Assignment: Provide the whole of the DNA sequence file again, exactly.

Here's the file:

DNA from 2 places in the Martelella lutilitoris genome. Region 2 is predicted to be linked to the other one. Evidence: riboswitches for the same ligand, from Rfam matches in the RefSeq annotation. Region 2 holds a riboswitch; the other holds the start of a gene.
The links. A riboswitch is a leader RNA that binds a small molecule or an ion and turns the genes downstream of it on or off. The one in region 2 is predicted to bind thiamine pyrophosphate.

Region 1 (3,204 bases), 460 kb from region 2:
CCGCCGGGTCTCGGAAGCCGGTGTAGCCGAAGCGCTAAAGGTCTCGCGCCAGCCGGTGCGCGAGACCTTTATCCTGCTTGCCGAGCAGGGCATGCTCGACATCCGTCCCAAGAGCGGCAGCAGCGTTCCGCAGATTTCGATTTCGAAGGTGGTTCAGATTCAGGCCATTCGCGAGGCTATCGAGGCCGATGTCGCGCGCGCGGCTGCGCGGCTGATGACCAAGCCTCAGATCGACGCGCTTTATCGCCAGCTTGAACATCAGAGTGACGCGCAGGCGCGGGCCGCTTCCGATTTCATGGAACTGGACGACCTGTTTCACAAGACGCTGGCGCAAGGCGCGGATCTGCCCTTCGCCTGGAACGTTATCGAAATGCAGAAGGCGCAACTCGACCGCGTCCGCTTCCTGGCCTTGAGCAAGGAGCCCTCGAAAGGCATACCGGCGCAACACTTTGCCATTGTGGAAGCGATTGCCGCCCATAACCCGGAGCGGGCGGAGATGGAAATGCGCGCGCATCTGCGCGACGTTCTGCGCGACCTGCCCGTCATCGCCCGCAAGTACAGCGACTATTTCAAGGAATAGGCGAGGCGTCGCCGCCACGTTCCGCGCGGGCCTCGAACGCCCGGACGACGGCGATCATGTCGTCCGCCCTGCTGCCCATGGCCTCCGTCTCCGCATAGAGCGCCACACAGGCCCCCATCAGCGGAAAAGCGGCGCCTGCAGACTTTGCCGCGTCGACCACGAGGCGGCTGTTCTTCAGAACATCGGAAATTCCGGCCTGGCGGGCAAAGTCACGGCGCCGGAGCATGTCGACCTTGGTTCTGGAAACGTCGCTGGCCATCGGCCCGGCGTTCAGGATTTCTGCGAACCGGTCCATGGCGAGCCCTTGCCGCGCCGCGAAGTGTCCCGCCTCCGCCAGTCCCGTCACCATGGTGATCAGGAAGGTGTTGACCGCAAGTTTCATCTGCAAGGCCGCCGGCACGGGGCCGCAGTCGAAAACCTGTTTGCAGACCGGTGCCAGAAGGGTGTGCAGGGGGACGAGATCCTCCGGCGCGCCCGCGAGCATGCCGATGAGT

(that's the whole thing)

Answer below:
DNA from 2 places in the Martelella lutilitoris genome. Region 2 is predicted to be linked to the other one. Evidence: riboswitches for the same ligand, from Rfam matches in the RefSeq annotation. Region 2 holds a riboswitch; the other holds the start of a gene.
The links. A riboswitch is a leader RNA that binds a small molecule or an ion and turns the genes downstream of it on or off. The one in region 2 is predicted to bind thiamine pyrophosphate.

Region 1 (3,204 bases), 460 kb from region 2:
CCGCCGGGTCTCGGAAGCCGGTGTAGCCGAAGCGCTAAAGGTCTCGCGCCAGCCGGTGCGCGAGACCTTTATCCTGCTTGCCGAGCAGGGCATGCTCGACATCCGTCCCAAGAGCGGCAGCAGCGTTCCGCAGATTTCGATTTCGAAGGTGGTTCAGATTCAGGCCATTCGCGAGGCTATCGAGGCCGATGTCGCGCGCGCGGCTGCGCGGCTGATGACCAAGCCTCAGATCGACGCGCTTTATCGCCAGCTTGAACATCAGAGTGACGCGCAGGCGCGGGCCGCTTCCGATTTCATGGAACTGGACGACCTGTTTCACAAGACGCTGGCGCAAGGCGCGGATCTGCCCTTCGCCTGGAACGTTATCGAAATGCAGAAGGCGCAACTCGACCGCGTCCGCTTCCTGGCCTTGAGCAAGGAGCCCTCGAAAGGCATACCGGCGCAACACTTTGCCATTGTGGAAGCGATTGCCGCCCATAACCCGGAGCGGGCGGAGATGGAAATGCGCGCGCATCTGCGCGACGTTCTGCGCGACCTGCCCGTCATCGCCCGCAAGTACAGCGACTATTTCAAGGAATAGGCGAGGCGTCGCCGCCACGTTCCGCGCGGGCCTCGAACGCCCGGACGACGGCGATCATGTCGTCCGCCCTGCTGCCCATGGCCTCCGTCTCCGCATAGAGCGCCACACAGGCCCCCATCAGCGGAAAAGCGGCGCCTGCAGACTTTGCCGCGTCGACCACGAGGCGGCTGTTCTTCAGAACATCGGAAATTCCGGCCTGGCGGGCAAAGTCACGGCGCCGGAGCATGTCGACCTTGGTTCTGGAAACGTCGCTGGCCATCGGCCCGGCGTTCAGGATTTCTGCGAACCGGTCCATGGCGAGCCCTTGCCGCGCCGCGAAGTGTCCCGCCTCCGCCAGTCCCGTCACCATGGTGATCAGGAAGGTGTTGACCGCAAGTTTCATCTGCAAGGCCGCCGGCACGGGGCCGCAGTCGAAAACCTGTTTGCAGACCGGTGCCAGAAGGGTGTGCAGGGGGACGAGATCCTCCGGCGCGCCCGCGAGCATGCCGATGAGT